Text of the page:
Tuesday, December 15, 2020

Three Reasons Why This is One of the Best Years Ever

The 2020-2021 school year, which we approached with a lot of uncertainty and a degree of trepidation, has so far proven to be one of the best years ever. Parents and teachers alike have said numerous times that there's something special about this year. While we truly missed helping the children prepare food to share with their families at our annual Thanksgiving feast, and we've missed gathering as a whole school every week for Shabbat, there have been benefits to this school year that few of us were expecting.
We've slowed down.
Ask any teacher what they wish for most and I guarantee the majority will answer "time." Teachers never have enough time. 

This year, because we're cohorting, the same two teachers stay with the same small group of children all day long. In a more typical year, a child who is in school from 7:30 am to 5:30 pm might engage with ten different teachers and 20 different children in three different classroom spaces. Thanks to cohorting, the classes this year are more cohesive, and there are hours more opportunities every single day for the teachers and children to learn together. There are far fewer transitions during the day which creates a calmer atmosphere and allows everyone the time to really focus on the tasks at hand. Classes eat when they're hungry and nap when they're tired. Routines are more natural. Everyone feels at home.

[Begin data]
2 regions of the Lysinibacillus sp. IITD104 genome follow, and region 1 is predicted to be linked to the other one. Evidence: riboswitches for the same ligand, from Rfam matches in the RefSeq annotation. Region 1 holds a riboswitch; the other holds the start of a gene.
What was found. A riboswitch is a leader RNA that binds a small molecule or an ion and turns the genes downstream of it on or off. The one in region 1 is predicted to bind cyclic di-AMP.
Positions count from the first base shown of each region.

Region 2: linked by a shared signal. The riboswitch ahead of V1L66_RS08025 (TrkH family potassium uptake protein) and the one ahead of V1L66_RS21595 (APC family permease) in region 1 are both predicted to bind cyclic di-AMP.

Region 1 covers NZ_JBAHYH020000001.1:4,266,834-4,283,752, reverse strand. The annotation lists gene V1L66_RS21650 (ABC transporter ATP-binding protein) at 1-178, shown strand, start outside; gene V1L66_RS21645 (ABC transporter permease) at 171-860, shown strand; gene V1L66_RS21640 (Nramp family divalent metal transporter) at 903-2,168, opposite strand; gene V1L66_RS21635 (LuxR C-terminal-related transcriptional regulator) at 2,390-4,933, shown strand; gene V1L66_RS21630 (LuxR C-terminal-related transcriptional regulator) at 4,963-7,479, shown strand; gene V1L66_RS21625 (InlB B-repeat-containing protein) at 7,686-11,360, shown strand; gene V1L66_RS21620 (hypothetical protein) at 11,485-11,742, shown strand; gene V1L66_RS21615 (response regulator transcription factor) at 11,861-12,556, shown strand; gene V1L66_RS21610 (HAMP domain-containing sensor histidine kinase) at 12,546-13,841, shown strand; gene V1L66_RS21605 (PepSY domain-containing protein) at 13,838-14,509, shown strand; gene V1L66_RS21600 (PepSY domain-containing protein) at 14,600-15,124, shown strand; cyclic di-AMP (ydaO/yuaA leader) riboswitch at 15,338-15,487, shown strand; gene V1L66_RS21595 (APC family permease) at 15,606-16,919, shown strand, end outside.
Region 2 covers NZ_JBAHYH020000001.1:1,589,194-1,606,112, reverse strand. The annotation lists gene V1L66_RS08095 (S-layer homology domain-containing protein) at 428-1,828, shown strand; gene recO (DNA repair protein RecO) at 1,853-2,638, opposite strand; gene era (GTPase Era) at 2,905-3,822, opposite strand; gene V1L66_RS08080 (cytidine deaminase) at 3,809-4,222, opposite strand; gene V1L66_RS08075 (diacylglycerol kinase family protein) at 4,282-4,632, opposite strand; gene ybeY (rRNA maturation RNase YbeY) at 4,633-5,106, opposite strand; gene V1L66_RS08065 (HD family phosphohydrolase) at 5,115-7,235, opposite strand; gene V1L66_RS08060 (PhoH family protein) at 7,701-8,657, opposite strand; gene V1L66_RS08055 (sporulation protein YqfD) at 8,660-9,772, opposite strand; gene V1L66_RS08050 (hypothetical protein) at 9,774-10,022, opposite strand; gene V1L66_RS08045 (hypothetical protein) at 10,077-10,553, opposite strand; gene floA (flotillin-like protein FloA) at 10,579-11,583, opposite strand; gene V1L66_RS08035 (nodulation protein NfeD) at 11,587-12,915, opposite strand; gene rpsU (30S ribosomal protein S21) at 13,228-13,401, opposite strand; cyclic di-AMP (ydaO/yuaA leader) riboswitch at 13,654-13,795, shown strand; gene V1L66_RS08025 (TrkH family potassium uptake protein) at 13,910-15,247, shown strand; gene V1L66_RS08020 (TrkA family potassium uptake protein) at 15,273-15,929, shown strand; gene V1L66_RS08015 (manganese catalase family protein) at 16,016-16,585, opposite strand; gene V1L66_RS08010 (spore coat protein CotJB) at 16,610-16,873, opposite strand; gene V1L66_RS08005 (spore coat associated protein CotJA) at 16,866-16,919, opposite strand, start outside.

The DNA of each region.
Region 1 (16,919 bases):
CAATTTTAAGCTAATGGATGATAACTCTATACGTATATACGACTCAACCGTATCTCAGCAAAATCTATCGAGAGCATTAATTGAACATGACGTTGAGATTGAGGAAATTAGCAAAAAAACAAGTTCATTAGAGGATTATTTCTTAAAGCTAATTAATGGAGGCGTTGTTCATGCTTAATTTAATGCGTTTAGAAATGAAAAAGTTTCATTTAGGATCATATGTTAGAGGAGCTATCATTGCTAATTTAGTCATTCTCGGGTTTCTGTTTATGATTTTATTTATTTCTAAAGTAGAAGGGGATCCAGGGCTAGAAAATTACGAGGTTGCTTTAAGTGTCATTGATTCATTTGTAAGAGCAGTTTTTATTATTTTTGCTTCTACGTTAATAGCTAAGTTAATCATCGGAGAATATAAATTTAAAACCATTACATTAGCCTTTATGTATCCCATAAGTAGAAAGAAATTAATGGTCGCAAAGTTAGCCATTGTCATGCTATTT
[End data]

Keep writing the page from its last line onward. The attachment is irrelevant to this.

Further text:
We play outside all the time.
All. The. Time.

You might find us planting a garden. Or swinging from the "climbing tree." Or exploring the "fairy garden" behind the parking lot or the "field" by the rabbi's house or the "woods" across the street. Classes take walks around the block, even when it's pouring rain, and jump in every puddle they find. They identify letters and numbers on license plates. They wave at firefighters driving down the street. They look for butterflies and bees in our neighbor's natural habitat garden. The go swimming in giant piles of leaves and find bugs in the dirt and poke at funny looking fungi that grow out of tree stumps. All the while their bodies and minds are being challenged by these experiences. They're growing and learning in ways they simply can't inside a building.

These spaces and these opportunities were always there, but it wasn't until we were compelled by necessity to spend more time outside that we realized what we'd been missing out on all along.

Our community has grown stronger.
There is a palpable element of trust and respect between the families and the school this year. The parents are grateful that we've reopened, and the teachers are grateful to be back at work. The children are grateful to be with their friends. We've all taken our commitment to each other's health and safety very seriously. Our communication is open, honest, and frequent. We know how lucky we are because not all schools have re-opened and not all school re-openings have been so successful. We know it is not a cliche to say that we're all in this b'yachad, together. 

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